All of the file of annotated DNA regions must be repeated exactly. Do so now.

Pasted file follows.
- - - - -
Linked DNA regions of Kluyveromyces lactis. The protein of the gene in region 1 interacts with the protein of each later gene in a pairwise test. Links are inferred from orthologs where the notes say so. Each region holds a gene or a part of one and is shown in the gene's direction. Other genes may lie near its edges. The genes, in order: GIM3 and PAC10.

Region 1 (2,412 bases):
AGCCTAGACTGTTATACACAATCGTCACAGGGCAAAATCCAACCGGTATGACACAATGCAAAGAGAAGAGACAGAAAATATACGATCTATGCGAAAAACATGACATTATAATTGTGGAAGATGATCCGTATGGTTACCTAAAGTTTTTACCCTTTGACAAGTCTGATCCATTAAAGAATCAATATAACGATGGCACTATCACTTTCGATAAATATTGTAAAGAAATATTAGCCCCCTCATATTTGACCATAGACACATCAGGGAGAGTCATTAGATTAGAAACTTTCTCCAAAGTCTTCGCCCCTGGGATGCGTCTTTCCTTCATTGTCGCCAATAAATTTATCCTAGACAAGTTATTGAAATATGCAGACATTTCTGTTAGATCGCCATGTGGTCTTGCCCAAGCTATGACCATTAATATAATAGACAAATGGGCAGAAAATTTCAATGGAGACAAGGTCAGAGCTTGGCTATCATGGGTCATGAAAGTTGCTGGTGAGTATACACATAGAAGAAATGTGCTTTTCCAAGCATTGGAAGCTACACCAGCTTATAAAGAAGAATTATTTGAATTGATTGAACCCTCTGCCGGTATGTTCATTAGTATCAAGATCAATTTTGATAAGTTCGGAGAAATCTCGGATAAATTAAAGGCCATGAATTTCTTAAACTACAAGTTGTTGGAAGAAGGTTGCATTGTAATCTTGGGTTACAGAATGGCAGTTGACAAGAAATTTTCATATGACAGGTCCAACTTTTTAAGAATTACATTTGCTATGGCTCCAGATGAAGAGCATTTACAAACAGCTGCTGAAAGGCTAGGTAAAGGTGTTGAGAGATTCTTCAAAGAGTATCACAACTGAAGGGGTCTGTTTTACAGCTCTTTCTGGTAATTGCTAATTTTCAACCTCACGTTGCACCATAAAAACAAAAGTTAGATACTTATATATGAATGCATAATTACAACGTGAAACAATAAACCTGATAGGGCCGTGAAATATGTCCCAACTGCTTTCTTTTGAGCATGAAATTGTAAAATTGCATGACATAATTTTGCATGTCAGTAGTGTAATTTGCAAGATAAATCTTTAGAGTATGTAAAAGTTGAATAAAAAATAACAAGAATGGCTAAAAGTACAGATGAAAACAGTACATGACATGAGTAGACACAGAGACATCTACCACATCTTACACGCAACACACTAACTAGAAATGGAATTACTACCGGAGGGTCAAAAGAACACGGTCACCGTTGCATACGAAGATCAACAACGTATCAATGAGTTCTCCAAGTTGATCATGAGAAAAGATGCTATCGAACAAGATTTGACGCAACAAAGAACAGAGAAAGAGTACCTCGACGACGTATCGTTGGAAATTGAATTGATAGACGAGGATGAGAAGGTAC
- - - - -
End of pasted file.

Linked DNA regions of Kluyveromyces lactis. The protein of the gene in region 1 interacts with the protein of each later gene in a pairwise test. Links are inferred from orthologs where the notes say so. Each region holds a gene or a part of one and is shown in the gene's direction. Other genes may lie near its edges. The genes, in order: GIM3 and PAC10.

Region 1 (2,412 bases):
AGCCTAGACTGTTATACACAATCGTCACAGGGCAAAATCCAACCGGTATGACACAATGCAAAGAGAAGAGACAGAAAATATACGATCTATGCGAAAAACATGACATTATAATTGTGGAAGATGATCCGTATGGTTACCTAAAGTTTTTACCCTTTGACAAGTCTGATCCATTAAAGAATCAATATAACGATGGCACTATCACTTTCGATAAATATTGTAAAGAAATATTAGCCCCCTCATATTTGACCATAGACACATCAGGGAGAGTCATTAGATTAGAAACTTTCTCCAAAGTCTTCGCCCCTGGGATGCGTCTTTCCTTCATTGTCGCCAATAAATTTATCCTAGACAAGTTATTGAAATATGCAGACATTTCTGTTAGATCGCCATGTGGTCTTGCCCAAGCTATGACCATTAATATAATAGACAAATGGGCAGAAAATTTCAATGGAGACAAGGTCAGAGCTTGGCTATCATGGGTCATGAAAGTTGCTGGTGAGTATACACATAGAAGAAATGTGCTTTTCCAAGCATTGGAAGCTACACCAGCTTATAAAGAAGAATTATTTGAATTGATTGAACCCTCTGCCGGTATGTTCATTAGTATCAAGATCAATTTTGATAAGTTCGGAGAAATCTCGGATAAATTAAAGGCCATGAATTTCTTAAACTACAAGTTGTTGGAAGAAGGTTGCATTGTAATCTTGGGTTACAGAATGGCAGTTGACAAGAAATTTTCATATGACAGGTCCAACTTTTTAAGAATTACATTTGCTATGGCTCCAGATGAAGAGCATTTACAAACAGCTGCTGAAAGGCTAGGTAAAGGTGTTGAGAGATTCTTCAAAGAGTATCACAACTGAAGGGGTCTGTTTTACAGCTCTTTCTGGTAATTGCTAATTTTCAACCTCACGTTGCACCATAAAAACAAAAGTTAGATACTTATATATGAATGCATAATTACAACGTGAAACAATAAACCTGATAGGGCCGTGAAATATGTCCCAACTGCTTTCTTTTGAGCATGAAATTGTAAAATTGCATGACATAATTTTGCATGTCAGTAGTGTAATTTGCAAGATAAATCTTTAGAGTATGTAAAAGTTGAATAAAAAATAACAAGAATGGCTAAAAGTACAGATGAAAACAGTACATGACATGAGTAGACACAGAGACATCTACCACATCTTACACGCAACACACTAACTAGAAATGGAATTACTACCGGAGGGTCAAAAGAACACGGTCACCGTTGCATACGAAGATCAACAACGTATCAATGAGTTCTCCAAGTTGATCATGAGAAAAGATGCTATCGAACAAGATTTGACGCAACAAAGAACAGAGAAAGAGTACCTCGACGACGTATCGTTGGAAATTGAATTGATAGACGAGGATGAGAAGGTAC